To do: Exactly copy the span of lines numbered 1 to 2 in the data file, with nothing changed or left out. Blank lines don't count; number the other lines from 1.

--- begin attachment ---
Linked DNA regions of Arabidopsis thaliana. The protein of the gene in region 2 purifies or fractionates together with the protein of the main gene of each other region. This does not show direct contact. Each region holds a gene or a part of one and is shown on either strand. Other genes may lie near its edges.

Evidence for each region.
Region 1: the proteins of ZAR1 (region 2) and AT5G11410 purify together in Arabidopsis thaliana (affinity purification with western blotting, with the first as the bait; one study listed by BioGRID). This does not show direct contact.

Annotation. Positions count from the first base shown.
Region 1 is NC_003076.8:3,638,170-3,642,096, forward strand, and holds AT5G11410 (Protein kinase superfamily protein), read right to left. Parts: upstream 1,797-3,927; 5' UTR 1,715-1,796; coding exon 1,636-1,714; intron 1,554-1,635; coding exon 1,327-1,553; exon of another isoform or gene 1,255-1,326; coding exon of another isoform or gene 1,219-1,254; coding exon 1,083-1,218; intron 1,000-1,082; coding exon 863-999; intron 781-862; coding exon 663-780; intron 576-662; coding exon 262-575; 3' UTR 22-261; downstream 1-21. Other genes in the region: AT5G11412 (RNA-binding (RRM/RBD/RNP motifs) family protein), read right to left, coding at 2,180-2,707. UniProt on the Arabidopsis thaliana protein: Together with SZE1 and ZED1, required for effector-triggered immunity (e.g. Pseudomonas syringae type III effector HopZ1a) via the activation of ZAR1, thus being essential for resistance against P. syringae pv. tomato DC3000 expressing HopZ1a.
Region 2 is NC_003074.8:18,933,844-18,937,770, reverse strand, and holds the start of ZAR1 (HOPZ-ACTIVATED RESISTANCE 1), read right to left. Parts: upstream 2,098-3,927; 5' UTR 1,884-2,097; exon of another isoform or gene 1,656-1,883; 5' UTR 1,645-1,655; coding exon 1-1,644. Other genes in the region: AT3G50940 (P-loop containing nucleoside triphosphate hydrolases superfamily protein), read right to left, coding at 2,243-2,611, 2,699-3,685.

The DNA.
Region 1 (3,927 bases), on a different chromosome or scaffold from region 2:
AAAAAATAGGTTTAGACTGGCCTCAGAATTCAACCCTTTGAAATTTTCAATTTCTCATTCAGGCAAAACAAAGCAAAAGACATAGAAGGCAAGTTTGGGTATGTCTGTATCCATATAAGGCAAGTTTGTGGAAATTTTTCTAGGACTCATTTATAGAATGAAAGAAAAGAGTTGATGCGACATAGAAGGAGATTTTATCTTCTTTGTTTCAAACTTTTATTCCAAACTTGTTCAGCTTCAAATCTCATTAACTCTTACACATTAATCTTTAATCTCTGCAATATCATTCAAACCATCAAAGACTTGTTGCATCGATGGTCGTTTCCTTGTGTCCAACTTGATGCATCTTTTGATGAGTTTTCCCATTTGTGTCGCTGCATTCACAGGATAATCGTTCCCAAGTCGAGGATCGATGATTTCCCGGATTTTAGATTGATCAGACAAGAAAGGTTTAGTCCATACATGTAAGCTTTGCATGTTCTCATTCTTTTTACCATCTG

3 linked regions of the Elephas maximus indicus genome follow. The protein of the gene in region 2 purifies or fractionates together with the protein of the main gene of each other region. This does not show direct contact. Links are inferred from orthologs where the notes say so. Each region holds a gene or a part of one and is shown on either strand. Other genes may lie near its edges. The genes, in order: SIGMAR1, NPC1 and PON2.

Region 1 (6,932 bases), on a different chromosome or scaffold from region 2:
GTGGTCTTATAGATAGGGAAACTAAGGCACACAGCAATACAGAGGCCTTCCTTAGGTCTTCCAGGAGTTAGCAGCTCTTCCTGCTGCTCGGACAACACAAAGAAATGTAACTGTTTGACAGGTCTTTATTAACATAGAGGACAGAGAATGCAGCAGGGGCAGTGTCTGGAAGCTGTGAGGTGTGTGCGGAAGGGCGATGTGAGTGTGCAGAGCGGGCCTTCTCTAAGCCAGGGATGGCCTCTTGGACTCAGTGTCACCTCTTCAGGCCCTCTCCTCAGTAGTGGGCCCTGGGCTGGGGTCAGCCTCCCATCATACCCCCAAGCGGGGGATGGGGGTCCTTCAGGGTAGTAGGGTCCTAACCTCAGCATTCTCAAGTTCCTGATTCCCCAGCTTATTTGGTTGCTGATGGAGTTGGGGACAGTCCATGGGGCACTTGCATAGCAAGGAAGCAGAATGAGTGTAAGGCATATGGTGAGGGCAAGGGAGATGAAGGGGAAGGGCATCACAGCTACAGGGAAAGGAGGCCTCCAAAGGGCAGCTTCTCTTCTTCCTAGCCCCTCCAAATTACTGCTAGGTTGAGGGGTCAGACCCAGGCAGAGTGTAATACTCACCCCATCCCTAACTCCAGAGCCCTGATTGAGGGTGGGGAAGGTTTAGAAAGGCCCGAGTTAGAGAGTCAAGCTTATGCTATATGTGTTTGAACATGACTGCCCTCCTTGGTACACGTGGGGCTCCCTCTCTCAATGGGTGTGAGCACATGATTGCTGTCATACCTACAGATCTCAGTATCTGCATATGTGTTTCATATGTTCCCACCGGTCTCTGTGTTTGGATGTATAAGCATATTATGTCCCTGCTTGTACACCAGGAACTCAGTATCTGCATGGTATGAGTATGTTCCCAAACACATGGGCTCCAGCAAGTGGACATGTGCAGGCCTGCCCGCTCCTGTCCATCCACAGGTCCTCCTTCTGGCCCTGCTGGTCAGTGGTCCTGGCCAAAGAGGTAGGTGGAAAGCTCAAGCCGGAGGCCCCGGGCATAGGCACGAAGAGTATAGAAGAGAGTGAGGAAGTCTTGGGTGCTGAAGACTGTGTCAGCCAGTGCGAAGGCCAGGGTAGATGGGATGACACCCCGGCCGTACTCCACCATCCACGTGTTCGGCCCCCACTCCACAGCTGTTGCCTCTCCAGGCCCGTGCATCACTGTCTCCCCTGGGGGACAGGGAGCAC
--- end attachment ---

Linked DNA regions of Arabidopsis thaliana. The protein of the gene in region 2 purifies or fractionates together with the protein of the main gene of each other region. This does not show direct contact. Each region holds a gene or a part of one and is shown on either strand. Other genes may lie near its edges.

Evidence for each region.